How Ireland became ‘kind of a small motherland’ for Ukrainian children

‘For some of our children Irish teachers became their first teachers. They will remember them forever’

At St Vincent’s Convent Primary School in Blackpool, on Cork city’s north side, a hall full of children broke into cheers, giddily waving handcrafted Ukrainian flags – and of course some Cork ones too – for their special guests. A stream of Ukrainian women, and one man, dressed in white clothing decorated with ornate embroidery, marched into the hall with determination.

After a chance encounter between a school staff member and choir member of Cork’s first Ukrainian choir, a cultural exchange was organised between the groups. On Thursday morning, the Kalyna choir were welcomed to the school that’s become home to many of their own over the last year or so.

“This is our first cultural mission to a school,” said Viktoria Tymoshchuk, the choir’s co-founder. “We are grateful to St Vincent’s for being brave enough to welcome and teach Ukrainian children fleeing war. They receive such a warm welcome at local schools and feel integrated and part of society. Our mission is to remind them who they are.”

More than 100 children were treated to complimenting performances from Kalyna and a 5th class girls choir. Teachers, and the odd brave student, swayed along with Slavic dance moves.


On performing Shchedryk (or Carol of the Bells as the song is known in English), many faces lit up recognising the hymn used in Home Alone, and the children sang about how the war stole childhoods, reducing one mother to tears.

The entire hall joined in a rendition of Frère Jacques in Ukrainian, with teachers holding up hastily produced sheets with the Ukrainian lyrics. A surprise verse of Danny Boy was performed by the Ukrainians. “Who’s Danny boy?” one curious child asked a teacher.

Khrystyna Zahorulko, who is “10 and nearly 11″, said “it’s very nice to hear songs in my language. It makes me feel more at home,” but added that she missed her two cats and dog in her home country.

Ten-year-old Maiia Bitkova said she had been in Ireland for two years. Quickly, her mother interjected: “No, no! One year and two months.” Maiia jumped into her arms giggling and insisted she has lived in Ireland with her new friends for two years.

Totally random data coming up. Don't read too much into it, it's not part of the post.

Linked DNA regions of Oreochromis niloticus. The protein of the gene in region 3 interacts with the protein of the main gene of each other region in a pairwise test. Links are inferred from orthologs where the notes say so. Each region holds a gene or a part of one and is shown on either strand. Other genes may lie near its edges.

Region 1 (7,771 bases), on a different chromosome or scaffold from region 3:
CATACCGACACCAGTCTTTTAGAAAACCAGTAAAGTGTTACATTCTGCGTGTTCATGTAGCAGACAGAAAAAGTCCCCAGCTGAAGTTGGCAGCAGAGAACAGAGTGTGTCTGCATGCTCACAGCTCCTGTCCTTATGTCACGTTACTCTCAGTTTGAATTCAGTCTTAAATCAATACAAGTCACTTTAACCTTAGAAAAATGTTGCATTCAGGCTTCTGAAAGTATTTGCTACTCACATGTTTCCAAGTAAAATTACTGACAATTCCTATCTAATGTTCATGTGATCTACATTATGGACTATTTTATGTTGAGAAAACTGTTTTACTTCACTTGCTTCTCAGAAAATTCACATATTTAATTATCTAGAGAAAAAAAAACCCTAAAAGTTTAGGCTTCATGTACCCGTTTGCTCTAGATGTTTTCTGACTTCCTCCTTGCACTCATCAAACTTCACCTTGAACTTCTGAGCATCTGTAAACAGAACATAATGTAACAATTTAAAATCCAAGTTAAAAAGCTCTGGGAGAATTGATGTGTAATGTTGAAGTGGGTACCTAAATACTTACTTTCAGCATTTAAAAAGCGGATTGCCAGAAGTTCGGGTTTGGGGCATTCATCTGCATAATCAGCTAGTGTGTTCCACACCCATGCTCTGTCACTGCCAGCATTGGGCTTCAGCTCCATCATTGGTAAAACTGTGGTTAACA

Do the songs remind her of home? “Home!” she shouted with more than a hint of sadness.

“I thought the connection in the room was incredible,” said Aedamar Ní Shiochrú, assistant principal at the school. “Every child felt it, because you wouldn’t have this many children sitting quietly listening if they weren’t engaged.” She hopes other schools will host similar events. “Out of small ideas, big things grow,” is how she put it. Meanwhile, the Kalyna choir hopes to visit children elsewhere in the future.

Ger Meagher, a teacher at the school, said the exchange was emotional for many of the staff members: “Just seeing those strong, strong women and the way they shared their culture with us really blew us away. It’s just wonderful to share that experience with those women, to see their strength.”

Afterwards, Ukrainians left the school laughing, reminiscing, enjoying the sunshine far from the suffering back home. One mother cradled her eight-month-old baby born in Ireland, apparently uplifted by the event.

As Ukrainians stay on Irish shores for far longer than many had planned, the community appears keen to adopt new customs while holding tight to their old ones. For Tymoshchuk, “Ireland became a kind of a small motherland”, with the school at the heart of this for Ukrainian children.

“For some of our children Irish teachers became their first teachers,” she said. “They will remember them forever.”